In Quiet, Susan Cain argues that we dramatically undervalue introverts and shows how much we lose in doing so. She charts the rise of the Extrovert Ideal throughout the twentieth century and explores how deeply it has come to permeate our culture. She also introduces us to successful introverts—from a witty, high-octane public speaker who recharges in solitude after his talks, to a record-breaking salesman who quietly taps into the power of questions. Passionately argued, superbly researched, and filled with indelible stories of real people, Quiet has the power to permanently change how we see introverts and, equally important, how they see themselves.

Now with Extra Libris material, including a reader’s guide and bonus content

Author Bio

Named one of the top ten influencers in the world by LinkedIn, Susan Cain is a renowned speaker and the author of the award-winning books Quiet PowerQuiet Journal, and Quiet: The Power of Introverts in a World That Can’t Stop Talking. Translated into more than forty languages, Quiet has appeared on many "best of" lists, spent more than seven years on the New York Times bestseller list, and was named the #1 best book of the year by Fast Company magazine, which also named Cain one of its Most Creative People in Business.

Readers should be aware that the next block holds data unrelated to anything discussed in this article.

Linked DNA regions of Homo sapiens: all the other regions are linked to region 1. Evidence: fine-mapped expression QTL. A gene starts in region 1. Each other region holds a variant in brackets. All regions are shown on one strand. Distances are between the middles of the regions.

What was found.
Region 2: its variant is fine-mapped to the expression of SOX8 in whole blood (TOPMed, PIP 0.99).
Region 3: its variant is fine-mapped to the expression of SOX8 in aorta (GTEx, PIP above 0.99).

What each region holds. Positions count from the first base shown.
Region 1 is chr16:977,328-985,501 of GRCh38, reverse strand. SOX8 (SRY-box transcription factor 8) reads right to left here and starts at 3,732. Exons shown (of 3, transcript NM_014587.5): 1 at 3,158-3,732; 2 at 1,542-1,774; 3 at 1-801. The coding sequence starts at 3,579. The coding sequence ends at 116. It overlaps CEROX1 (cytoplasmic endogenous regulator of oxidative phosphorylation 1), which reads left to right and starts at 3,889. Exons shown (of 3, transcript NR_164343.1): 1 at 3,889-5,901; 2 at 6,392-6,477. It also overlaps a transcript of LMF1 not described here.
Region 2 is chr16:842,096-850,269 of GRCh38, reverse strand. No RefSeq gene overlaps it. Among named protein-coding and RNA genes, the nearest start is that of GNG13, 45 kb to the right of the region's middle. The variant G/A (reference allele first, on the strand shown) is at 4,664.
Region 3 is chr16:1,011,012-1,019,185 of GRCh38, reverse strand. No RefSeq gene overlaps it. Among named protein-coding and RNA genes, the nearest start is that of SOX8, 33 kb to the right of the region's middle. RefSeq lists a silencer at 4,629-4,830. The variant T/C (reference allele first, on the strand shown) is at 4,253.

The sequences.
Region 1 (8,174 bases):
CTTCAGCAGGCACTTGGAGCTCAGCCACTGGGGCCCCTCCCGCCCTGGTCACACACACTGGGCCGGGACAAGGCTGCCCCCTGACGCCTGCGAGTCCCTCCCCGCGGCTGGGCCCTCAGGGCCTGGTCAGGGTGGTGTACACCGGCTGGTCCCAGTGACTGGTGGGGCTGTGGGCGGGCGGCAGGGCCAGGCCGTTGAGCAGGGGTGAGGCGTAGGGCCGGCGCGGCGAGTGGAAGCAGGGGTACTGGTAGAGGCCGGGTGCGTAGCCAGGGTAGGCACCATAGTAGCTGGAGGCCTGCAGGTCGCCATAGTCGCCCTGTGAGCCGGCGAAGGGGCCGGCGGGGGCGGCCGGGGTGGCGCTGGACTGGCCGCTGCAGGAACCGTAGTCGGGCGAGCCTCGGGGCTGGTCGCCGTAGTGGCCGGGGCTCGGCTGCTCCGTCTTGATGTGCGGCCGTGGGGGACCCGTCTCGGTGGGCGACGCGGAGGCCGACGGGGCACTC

Discussion Questions

For additional features, visit www.quietrev.com 
 
Introduction
At least one-third of the people we know are introverts. They are the ones who prefer listening to speaking, reading to partying; who innovate and create but dislike self-promotion; who favor working on their own over brainstorming in teams. Although they are often labeled "quiet," it is to introverts that we owe many of the great contributions to society−from van Gogh’s sunflowers to the invention of the personal computer.

Passionately argued, impressively researched, and filled with indelible stories of real people, Quiet shows how dramatically we undervalue introverts, and how much we lose in doing so. This extraordinary book has the power to permanently change how we see introverts and, equally important, how introverts see themselves.

Publisher's Description

Are you an introvert or an extrovert? Science and psychology is beginning to recognize that where we fall on the introvert-extrovert spectrum shapes our lives every bit as profoundly as gender or race. In fact, it is the single most fundamental dimension of personality--"the north and south of temperament," as one scientist puts it. It affects who our friends and partners are and how we love, negotiate, and fight with them. It influences the careers we choose and the degree to which we succeed in them. It governs how likely we are to bet on the stock market, blush when embarrassed, exercise, commit adultery, function without sleep, go through a yellow light, solve math problems correctly when tipsy or caffeinated, and even use the phrase "what if." It is reflected in our brain pathways and neurotransmitters and reverberates through every corner of our nervous systems.